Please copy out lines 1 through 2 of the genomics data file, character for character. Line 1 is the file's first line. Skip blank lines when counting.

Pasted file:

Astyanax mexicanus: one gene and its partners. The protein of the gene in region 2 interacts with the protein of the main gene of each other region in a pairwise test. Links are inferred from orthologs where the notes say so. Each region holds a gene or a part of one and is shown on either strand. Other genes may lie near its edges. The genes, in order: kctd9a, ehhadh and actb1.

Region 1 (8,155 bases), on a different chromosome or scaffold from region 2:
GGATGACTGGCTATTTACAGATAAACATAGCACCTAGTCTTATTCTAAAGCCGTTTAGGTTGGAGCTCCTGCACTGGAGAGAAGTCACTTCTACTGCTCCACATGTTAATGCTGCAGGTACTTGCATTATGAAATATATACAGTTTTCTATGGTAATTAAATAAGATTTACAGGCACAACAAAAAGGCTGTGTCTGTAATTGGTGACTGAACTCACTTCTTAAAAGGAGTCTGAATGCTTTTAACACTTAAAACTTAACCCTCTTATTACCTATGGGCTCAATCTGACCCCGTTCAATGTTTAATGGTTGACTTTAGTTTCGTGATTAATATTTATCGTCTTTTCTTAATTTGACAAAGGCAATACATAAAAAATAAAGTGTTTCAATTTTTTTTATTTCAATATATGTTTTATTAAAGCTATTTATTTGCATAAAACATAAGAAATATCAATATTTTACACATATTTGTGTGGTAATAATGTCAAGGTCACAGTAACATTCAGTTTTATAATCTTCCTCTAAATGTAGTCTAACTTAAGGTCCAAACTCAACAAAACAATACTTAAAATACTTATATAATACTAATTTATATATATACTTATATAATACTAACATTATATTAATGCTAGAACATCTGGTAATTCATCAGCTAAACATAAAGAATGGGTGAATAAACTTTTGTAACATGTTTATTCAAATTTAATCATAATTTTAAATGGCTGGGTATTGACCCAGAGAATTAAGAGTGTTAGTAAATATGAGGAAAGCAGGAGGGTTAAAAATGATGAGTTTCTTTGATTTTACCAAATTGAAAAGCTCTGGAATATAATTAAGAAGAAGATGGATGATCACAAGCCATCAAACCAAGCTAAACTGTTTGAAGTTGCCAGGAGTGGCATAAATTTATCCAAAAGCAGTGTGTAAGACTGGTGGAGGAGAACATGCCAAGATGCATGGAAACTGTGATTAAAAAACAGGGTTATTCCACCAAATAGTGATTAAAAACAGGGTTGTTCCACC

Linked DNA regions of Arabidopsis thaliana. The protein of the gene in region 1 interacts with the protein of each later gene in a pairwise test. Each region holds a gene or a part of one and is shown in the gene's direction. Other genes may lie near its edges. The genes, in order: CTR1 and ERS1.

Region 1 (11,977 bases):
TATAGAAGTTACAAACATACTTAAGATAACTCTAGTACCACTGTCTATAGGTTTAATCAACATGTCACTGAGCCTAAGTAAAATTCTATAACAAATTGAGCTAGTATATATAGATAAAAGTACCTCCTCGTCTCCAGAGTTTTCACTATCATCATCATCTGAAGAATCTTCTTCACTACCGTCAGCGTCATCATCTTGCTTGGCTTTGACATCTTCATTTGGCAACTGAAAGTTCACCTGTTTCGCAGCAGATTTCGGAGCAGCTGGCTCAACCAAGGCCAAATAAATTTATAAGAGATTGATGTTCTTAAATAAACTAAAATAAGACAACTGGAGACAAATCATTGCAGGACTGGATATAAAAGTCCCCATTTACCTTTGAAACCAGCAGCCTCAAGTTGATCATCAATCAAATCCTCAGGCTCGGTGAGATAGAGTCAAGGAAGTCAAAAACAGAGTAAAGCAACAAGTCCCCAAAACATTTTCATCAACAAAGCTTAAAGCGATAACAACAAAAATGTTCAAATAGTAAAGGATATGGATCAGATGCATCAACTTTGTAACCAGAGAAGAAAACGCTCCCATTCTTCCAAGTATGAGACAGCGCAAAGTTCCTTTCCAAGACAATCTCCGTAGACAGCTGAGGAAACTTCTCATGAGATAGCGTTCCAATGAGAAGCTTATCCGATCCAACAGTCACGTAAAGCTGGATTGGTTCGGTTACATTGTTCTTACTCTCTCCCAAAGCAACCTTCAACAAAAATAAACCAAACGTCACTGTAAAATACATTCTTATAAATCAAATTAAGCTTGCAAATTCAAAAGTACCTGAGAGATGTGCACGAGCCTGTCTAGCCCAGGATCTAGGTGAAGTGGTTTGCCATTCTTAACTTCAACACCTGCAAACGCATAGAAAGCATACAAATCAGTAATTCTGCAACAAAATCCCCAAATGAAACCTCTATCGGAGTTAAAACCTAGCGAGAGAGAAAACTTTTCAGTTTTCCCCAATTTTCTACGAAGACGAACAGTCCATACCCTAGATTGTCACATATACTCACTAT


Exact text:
Astyanax mexicanus: one gene and its partners. The protein of the gene in region 2 interacts with the protein of the main gene of each other region in a pairwise test. Links are inferred from orthologs where the notes say so. Each region holds a gene or a part of one and is shown on either strand. Other genes may lie near its edges. The genes, in order: kctd9a, ehhadh and actb1.

Region 1 (8,155 bases), on a different chromosome or scaffold from region 2: